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Shilling in P-40C

Erik Shilling in the cockpit of a restored P-40C at Planes of Fame, Chino CA (photo by Tom Cleaver)

Erik Shilling, off on his last flight

By Tom Cleaver

Eriksen E. Shilling, member of the American Volunteer Group - the legendary "Flying Tigers" - who flew the unit's first combat mission of the war has died. Mr. Shilling passed away in his sleep on Monday, March 18, 2002, from the complications of cancer.

When President Franklin D. Roosevelt gave permission for Claire Chennault to recruit American military pilots to serve in China in April 1941, 1st Lieutenent Erik Shilling of the U.S. Army Air Corps was one of the first to sign up. Eventually, 109 pilots and 150 mechanics assembled in San Francisco on July 7, 1941 and boarded the Dutch liner "Jagersfontein," bound for Rangoon. [In fact, the AVGs went over on several ships, over the course of several months -- DF] In Hawaii, they learned Japan had taken control of French Indochina. Fearing Japanese interception, they sailed to Singapore, then on to Rangoon, Burma by early August.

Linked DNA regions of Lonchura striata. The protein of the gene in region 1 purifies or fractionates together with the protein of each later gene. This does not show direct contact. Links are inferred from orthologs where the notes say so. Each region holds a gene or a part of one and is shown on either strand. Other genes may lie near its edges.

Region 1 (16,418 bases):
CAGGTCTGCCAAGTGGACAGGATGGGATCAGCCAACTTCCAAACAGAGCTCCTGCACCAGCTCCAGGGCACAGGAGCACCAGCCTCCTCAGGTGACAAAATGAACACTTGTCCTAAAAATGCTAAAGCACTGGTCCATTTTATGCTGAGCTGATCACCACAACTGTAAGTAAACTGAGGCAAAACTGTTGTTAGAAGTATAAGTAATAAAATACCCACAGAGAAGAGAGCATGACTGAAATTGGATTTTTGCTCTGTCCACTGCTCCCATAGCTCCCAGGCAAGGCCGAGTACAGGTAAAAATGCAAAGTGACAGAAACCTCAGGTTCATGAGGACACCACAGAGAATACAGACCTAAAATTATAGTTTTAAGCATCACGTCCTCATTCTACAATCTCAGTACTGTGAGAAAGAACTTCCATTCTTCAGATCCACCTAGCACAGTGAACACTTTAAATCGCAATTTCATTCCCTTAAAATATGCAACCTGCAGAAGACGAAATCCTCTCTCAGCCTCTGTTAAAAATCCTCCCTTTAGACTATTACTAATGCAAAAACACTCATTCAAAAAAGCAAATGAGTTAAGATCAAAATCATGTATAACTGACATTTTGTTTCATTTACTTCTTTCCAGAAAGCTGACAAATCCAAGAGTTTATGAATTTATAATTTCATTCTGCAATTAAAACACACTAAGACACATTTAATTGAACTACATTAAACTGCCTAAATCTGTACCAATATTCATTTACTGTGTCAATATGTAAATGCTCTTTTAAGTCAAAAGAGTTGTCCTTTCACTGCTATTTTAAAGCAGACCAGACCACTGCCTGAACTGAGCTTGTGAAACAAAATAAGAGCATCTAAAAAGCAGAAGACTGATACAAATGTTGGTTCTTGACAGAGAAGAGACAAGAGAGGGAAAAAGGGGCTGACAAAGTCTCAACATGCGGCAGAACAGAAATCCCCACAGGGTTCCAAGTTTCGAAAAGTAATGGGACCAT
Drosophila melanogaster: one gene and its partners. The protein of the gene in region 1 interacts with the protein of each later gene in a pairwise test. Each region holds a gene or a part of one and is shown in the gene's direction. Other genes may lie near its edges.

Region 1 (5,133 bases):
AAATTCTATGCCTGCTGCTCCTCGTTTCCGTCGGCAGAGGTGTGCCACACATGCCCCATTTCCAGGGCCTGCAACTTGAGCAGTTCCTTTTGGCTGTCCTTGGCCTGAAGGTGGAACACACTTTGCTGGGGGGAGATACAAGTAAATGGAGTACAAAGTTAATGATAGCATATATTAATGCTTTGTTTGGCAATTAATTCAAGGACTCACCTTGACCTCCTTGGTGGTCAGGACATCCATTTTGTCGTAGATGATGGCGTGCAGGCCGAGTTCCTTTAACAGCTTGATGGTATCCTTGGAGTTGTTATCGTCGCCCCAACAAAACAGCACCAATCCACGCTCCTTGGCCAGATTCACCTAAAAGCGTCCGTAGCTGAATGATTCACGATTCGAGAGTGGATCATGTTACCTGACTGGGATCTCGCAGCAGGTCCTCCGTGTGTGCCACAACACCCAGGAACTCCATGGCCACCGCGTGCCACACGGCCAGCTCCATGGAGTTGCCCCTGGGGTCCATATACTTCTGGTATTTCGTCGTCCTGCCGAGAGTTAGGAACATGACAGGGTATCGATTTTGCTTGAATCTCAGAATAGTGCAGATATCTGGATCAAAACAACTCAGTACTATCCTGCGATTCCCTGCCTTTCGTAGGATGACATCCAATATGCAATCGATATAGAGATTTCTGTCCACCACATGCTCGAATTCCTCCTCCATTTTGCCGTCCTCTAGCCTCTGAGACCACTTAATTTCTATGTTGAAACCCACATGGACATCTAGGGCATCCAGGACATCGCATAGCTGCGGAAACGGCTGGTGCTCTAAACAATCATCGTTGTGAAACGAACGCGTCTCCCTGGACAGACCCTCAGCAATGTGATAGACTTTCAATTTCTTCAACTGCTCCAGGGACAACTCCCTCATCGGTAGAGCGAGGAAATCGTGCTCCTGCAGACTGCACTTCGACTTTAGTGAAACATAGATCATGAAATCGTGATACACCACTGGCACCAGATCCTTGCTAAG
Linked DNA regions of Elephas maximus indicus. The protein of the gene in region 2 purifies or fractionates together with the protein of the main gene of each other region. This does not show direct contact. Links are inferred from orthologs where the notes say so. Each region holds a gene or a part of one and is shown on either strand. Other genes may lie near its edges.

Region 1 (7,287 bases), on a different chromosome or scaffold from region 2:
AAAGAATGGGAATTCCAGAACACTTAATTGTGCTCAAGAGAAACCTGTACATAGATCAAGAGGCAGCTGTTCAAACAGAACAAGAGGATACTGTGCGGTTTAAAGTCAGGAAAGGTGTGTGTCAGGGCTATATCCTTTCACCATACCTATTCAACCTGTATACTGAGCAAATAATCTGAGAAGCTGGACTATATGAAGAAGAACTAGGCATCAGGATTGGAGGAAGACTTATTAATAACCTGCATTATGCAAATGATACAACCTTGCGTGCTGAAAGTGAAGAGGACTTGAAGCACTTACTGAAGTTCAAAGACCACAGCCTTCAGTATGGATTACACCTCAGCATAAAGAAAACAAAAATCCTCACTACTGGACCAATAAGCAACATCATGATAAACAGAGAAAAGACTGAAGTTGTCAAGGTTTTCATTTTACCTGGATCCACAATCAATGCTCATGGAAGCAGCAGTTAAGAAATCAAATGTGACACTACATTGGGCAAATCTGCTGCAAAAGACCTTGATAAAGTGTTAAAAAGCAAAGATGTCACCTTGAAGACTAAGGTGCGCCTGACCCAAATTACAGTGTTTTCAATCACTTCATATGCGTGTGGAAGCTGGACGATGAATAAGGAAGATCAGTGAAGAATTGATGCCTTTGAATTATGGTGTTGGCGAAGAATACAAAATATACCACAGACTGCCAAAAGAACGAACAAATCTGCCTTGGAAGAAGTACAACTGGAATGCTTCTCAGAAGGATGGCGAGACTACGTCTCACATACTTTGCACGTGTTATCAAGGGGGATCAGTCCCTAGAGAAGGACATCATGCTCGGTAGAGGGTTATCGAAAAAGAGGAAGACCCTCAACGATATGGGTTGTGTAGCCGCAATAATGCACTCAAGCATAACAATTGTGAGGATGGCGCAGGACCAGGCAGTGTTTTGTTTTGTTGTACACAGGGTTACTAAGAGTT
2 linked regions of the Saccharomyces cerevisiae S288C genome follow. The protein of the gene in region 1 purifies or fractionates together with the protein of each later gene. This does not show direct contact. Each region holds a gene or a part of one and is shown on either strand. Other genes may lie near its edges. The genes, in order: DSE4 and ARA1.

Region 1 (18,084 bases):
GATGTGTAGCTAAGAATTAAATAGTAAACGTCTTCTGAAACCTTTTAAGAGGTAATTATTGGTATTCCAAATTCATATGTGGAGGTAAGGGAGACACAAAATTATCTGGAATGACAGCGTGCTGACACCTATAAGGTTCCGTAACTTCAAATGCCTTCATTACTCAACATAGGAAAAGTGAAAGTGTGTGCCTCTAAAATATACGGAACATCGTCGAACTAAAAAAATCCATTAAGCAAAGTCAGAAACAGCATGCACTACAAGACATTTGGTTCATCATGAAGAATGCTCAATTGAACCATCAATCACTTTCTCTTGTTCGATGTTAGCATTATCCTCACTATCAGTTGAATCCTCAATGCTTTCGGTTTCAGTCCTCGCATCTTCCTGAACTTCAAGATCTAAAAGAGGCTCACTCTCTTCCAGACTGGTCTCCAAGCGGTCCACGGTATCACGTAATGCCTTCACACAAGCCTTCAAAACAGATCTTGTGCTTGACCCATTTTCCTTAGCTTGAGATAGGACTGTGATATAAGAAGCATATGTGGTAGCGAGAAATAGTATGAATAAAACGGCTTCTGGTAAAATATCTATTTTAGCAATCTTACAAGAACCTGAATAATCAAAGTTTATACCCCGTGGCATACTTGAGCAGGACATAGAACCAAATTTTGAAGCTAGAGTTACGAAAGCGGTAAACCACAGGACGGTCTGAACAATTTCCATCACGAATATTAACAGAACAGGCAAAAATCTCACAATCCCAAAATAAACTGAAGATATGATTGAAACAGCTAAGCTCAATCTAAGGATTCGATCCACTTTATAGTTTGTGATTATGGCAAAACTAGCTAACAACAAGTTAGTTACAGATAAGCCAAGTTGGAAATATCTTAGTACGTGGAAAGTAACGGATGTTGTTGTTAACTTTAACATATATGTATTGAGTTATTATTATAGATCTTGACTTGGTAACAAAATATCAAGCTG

During training at Toungoo, north of Rangoon, Shilling created what would become the renowned insignia of the American Volunteer Group, the fierce tigermouth painted on the noses of their P-40s. As he later recalled, "It's always been said that the tiger mouth came about after we saw a picture of a P-40 being flown by 112 Squadron in North Africa. That's not true. I was looking through a British magazine one day and saw a photo of a Messerschmitt-110 with a shark face on it. They were the 'Haifisch Gruppe.' I thought it looked perfect for our squadron insignia." Shilling chalked a sharkmouth on his P-40 to see how it might look; when he asked Chennault for permission to use it as a squadron marking, Chennault saw it as the group marking. Shilling ended up chalking the sharkmouth on all of the P-40s before they were painted. "That's why there were no two of them with the same shape of mouth," he remembered.

The first six months of America's participation in the Second World War offered little news but disaster piled atop disaster. In all the gloom, one bright spot appeared in the skies over Rangoon, Burma at Christmas, 1941: a small band of outnumbered volunteer fighter pilots were fighting against terrific odds in the defense of The Burma Road, the lifeline to China. The pilots were American, and they were winning....